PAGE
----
Consistency and commitment are key to a flourishing community on the Limestone Coast.
Before The Song Room brought the Transformational Learning through Creativity (TLC) pilot program to the community of the Limestone Coast region of South Australian in 2020, rich arts learning experiences were few and far between for many students in the area.
“Arts cannot be treated as a ‘one-off’ activity such as a concert. It is something that finds its power in daily practise.”
– Scott Maxwell, TLC Teaching Artist Mentor.
The region is of high socio-economic disadvantage. Mount Gambier and Millicent were assessed as being in the top of 20% of socially disadvantaged communities in Australia. Students here come from low-socio economic backgrounds within a community that has an over representation of high levels of unemployment, poor physical and mental health, domestic violence, substance abuse and financial disadvantage. Absenteeism and student behavioural issues as a result of trauma are common.
The remoteness of the schools means they have low access to an array of opportunities. And like many regional schools, the area lacks music teachers.
To address these disadvantages The Song Room partnered with The Department of Education, Skills and Employment (DESE) and The Government of South Australia’s Department for Education to pilot TLC in five schools in and around the Limestone Coast region over a three-year period.
The vision was that primary school students in the area had access to high-quality music education that inspired learning and fostered personal development. The aim was to improve generalist primary school teachers’ capability, capacity and confidence to deliver the Arts curriculum. And to support school leaders to embrace the Arts as an essential part of school life. The plan was to build a thriving community through a long-term commitment to arts learning.
Teaching Artist Mentor, Scott Maxwell leads the TLC program in South Australia. Since it commenced in 2020, he has seen a significant shift in attitudes to both learning and the arts.
“The increased value of TLC over time has shifted attitudes, broken past trauma and allowed teachers to safely step out of their comfort zone.”
– Scott Maxwell.
Scott understands the importance of building trust across the school community in order to influence change. From day one, he was in constant consultation with everyone involved; holding formal and informal conversations with teachers and leaders, discussing directions and pathways, program impacts and developing communities of practice and opportunities to share the program with the broader community. Over two and a half years he has helped create a supportive community across the five schools. One where the schools interact, encourage and share ideas and learning.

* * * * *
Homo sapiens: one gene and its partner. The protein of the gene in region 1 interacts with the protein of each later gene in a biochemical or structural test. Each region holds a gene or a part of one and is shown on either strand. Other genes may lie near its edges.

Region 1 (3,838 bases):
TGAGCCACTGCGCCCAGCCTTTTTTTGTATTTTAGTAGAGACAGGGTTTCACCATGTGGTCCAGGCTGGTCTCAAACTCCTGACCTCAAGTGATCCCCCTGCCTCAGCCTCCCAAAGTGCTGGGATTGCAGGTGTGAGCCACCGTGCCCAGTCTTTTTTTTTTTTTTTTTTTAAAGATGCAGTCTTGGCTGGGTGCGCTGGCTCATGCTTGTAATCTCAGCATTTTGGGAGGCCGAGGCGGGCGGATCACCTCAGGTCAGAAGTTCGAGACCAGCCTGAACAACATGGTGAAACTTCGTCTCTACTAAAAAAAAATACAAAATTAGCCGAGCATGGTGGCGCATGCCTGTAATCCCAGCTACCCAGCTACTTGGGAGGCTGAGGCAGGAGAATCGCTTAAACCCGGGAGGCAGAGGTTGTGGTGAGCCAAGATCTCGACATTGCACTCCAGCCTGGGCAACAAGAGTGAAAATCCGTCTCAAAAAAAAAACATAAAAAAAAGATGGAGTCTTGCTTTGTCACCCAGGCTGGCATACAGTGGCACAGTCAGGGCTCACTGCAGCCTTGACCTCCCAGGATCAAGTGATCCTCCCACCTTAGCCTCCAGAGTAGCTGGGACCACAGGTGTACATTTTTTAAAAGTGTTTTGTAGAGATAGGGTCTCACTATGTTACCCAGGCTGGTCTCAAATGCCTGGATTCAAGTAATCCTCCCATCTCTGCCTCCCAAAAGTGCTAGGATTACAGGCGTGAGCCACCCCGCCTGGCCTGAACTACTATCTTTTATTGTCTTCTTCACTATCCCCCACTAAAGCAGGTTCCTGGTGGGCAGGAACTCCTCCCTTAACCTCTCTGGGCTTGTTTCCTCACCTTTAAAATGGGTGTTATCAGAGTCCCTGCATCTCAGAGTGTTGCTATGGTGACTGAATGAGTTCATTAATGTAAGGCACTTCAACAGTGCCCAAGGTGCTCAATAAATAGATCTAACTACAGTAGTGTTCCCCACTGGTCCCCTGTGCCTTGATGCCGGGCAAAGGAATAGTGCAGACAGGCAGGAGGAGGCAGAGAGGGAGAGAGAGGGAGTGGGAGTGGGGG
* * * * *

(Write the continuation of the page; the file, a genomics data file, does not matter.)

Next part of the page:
The impact of TLC on the students was clear from the first year. Students actively participated in weekly classes and showed enthusiasm and optimism in their learning. Their attitude toward school attendance changed too. One student in particular saw it as his right to not attend school on his birthday. But in the first year of TLC, he chose to come so he didn’t miss the weekly music class. Across the classroom confidence grew and students’ knowledge improved.
“Students are highly engaged, more so than in other subjects, and it has been wonderful to see transference of music, collaboration and self-management skills from The Song Room classes to the regular classroom.”
– Classroom Teacher
The sustainability of arts learning in the Limestone Coast region is paramount to The Song Room, and building the skills and confidence of teachers to deliver the arts curriculum is a key element of TLC. Many generalist teachers who commenced the program lacking knowledge and full of nerves, are now committed to developing their music knowledge, skills and experiences. And they are sharing these with their colleagues. They have come to understand and value rich creative experiences cross the curriculum and across the learning environment.
Coming to the end of the three-year pilot, the benefits of arts learning are recognised by school leadership. The Arts are now seen as a source of connection and pride. In the final year of TLC in the Limestone Coast region, the program has engaged 531 students, 49 teachers and 5 school principals. But it is the countless students who will continue to be impacted by the teachers and schools who have taken part in TLC that will showcase its true success, by creating a flourishing community for us all.
In South Australia, The Song Room’s TLC pilot program is made possible by the Australian Government’s Department of Education, Skills and Employment with co-invest from South Australian Government’s Music Innovation Fund.
You can also read about the TLC program in the Hunter Valley region of NSW here.